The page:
Does pilates make you taller? What the science knows

Author:

Published:

Updated:

Pilates Height Blog Header 1200x600 px

Affiliate Disclaimer

As an affiliate, we may earn a commission from qualifying purchases. We get commissions for purchases made through links on this website from Amazon and other third parties.

Pilates has a reputation for making people taller, but is this reality or just a fitness myth? Anecdotally many practitioners of Pilates claim that they stand taller after practising Pilates, but what does the science say?

According to science, Pilates doesn’t actually make you physically taller. Instead, Pilates improves posture, which can increase the appearance of height. Pilates can help us achieve a natural neutral spine position whilst improving and enhancing the spines ability to move.  Pilates  can improve our ability to lengthen our spine through improved strength, awareness and posture. 

Want to stand taller? Read on to learn more about how Pilates contributes to a taller appearance and what the science says about height and Pilates.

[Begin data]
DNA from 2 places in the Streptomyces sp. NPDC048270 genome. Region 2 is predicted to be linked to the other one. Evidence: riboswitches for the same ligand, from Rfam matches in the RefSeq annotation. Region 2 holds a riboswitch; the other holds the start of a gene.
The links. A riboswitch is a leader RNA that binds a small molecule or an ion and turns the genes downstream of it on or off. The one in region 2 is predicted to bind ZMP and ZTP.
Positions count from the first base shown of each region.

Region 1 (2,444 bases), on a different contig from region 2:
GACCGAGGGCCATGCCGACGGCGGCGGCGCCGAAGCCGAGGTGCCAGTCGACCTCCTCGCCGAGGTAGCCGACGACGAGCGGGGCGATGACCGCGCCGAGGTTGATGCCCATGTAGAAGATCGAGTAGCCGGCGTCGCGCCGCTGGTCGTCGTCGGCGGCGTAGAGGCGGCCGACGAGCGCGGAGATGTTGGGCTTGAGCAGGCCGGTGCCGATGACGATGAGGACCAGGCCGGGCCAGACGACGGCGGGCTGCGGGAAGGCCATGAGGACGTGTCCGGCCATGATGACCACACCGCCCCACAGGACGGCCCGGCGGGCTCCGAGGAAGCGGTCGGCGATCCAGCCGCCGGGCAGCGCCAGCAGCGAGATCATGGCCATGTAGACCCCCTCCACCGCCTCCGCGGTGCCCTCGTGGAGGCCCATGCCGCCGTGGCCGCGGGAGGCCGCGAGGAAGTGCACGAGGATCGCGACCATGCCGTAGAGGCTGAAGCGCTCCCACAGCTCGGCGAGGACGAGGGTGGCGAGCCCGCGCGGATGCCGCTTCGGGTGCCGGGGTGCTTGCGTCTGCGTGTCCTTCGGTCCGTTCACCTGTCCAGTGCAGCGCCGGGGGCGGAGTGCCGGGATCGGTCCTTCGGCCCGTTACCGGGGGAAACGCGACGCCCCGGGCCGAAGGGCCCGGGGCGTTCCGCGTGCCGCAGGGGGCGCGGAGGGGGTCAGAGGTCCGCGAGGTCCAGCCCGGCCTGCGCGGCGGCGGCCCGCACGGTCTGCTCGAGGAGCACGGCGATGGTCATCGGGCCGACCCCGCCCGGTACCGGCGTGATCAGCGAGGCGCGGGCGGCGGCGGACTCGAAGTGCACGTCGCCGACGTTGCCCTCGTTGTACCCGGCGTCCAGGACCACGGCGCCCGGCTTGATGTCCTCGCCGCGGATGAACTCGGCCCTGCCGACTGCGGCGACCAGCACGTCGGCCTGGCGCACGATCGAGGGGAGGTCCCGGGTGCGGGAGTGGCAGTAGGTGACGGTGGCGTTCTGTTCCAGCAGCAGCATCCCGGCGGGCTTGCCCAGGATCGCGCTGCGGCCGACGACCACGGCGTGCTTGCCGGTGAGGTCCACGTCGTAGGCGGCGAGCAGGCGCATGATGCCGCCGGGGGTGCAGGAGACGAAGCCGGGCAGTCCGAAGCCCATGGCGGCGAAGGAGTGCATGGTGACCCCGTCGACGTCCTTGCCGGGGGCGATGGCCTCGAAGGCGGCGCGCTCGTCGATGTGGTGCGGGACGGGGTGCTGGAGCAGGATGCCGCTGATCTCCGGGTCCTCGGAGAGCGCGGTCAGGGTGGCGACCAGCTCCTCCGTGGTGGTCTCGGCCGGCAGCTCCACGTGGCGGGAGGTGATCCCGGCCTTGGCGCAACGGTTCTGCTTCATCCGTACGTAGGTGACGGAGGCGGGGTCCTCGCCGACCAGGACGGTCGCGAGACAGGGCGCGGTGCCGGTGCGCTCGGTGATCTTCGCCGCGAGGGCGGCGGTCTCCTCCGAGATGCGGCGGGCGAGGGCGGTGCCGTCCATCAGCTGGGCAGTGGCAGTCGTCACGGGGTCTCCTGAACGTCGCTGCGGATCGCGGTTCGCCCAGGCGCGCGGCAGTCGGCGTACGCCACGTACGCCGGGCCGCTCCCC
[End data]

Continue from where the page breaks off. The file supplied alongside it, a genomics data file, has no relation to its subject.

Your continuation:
Pilates Can’t Make You Taller

When we are standing the  postural muscles of the body are working constantly to keep us upright. There is a delicate balance between those at the front of the body and those at the back. Any habitual changes in the way that we sit or stand will affect their  delicate balance and similarly may upset the natural length of the spinal ligaments. If you sit slumped at a desk all day this alters the angles of the curves of the spine, stresses the ligaments , muscles and discs. this can lead to pain.